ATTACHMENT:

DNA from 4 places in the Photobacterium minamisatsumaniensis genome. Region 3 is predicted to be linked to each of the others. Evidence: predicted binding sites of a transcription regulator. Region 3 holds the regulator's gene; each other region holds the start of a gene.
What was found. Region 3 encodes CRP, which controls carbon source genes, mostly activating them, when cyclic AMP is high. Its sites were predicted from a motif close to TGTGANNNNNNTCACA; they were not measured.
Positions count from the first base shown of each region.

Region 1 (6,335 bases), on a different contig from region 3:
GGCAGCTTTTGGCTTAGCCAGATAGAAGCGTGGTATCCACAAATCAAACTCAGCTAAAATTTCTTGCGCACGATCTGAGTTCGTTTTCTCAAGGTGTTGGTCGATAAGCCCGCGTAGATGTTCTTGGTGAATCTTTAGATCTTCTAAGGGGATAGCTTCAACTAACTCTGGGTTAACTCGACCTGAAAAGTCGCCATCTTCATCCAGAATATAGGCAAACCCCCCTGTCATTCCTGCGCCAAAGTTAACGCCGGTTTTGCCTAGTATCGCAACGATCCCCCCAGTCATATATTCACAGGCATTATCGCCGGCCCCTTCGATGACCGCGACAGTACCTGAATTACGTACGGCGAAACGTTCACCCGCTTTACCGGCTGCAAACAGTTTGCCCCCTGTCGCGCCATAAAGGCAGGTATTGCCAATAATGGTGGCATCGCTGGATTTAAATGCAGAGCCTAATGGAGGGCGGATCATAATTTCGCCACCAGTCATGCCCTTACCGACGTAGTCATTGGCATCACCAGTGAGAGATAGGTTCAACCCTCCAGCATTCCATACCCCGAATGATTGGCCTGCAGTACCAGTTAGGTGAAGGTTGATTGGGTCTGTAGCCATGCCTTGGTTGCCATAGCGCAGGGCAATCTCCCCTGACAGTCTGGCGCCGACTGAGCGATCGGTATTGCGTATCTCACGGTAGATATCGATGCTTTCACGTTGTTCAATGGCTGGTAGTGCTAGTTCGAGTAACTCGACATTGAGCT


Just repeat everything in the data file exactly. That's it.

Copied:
DNA from 4 places in the Photobacterium minamisatsumaniensis genome. Region 3 is predicted to be linked to each of the others. Evidence: predicted binding sites of a transcription regulator. Region 3 holds the regulator's gene; each other region holds the start of a gene.
What was found. Region 3 encodes CRP, which controls carbon source genes, mostly activating them, when cyclic AMP is high. Its sites were predicted from a motif close to TGTGANNNNNNTCACA; they were not measured.
Positions count from the first base shown of each region.

Region 1 (6,335 bases), on a different contig from region 3:
GGCAGCTTTTGGCTTAGCCAGATAGAAGCGTGGTATCCACAAATCAAACTCAGCTAAAATTTCTTGCGCACGATCTGAGTTCGTTTTCTCAAGGTGTTGGTCGATAAGCCCGCGTAGATGTTCTTGGTGAATCTTTAGATCTTCTAAGGGGATAGCTTCAACTAACTCTGGGTTAACTCGACCTGAAAAGTCGCCATCTTCATCCAGAATATAGGCAAACCCCCCTGTCATTCCTGCGCCAAAGTTAACGCCGGTTTTGCCTAGTATCGCAACGATCCCCCCAGTCATATATTCACAGGCATTATCGCCGGCCCCTTCGATGACCGCGACAGTACCTGAATTACGTACGGCGAAACGTTCACCCGCTTTACCGGCTGCAAACAGTTTGCCCCCTGTCGCGCCATAAAGGCAGGTATTGCCAATAATGGTGGCATCGCTGGATTTAAATGCAGAGCCTAATGGAGGGCGGATCATAATTTCGCCACCAGTCATGCCCTTACCGACGTAGTCATTGGCATCACCAGTGAGAGATAGGTTCAACCCTCCAGCATTCCATACCCCGAATGATTGGCCTGCAGTACCAGTTAGGTGAAGGTTGATTGGGTCTGTAGCCATGCCTTGGTTGCCATAGCGCAGGGCAATCTCCCCTGACAGTCTGGCGCCGACTGAGCGATCGGTATTGCGTATCTCACGGTAGATATCGATGCTTTCACGTTGTTCAATGGCTGGTAGTGCTAGTTCGAGTAACTCGACATTGAGCT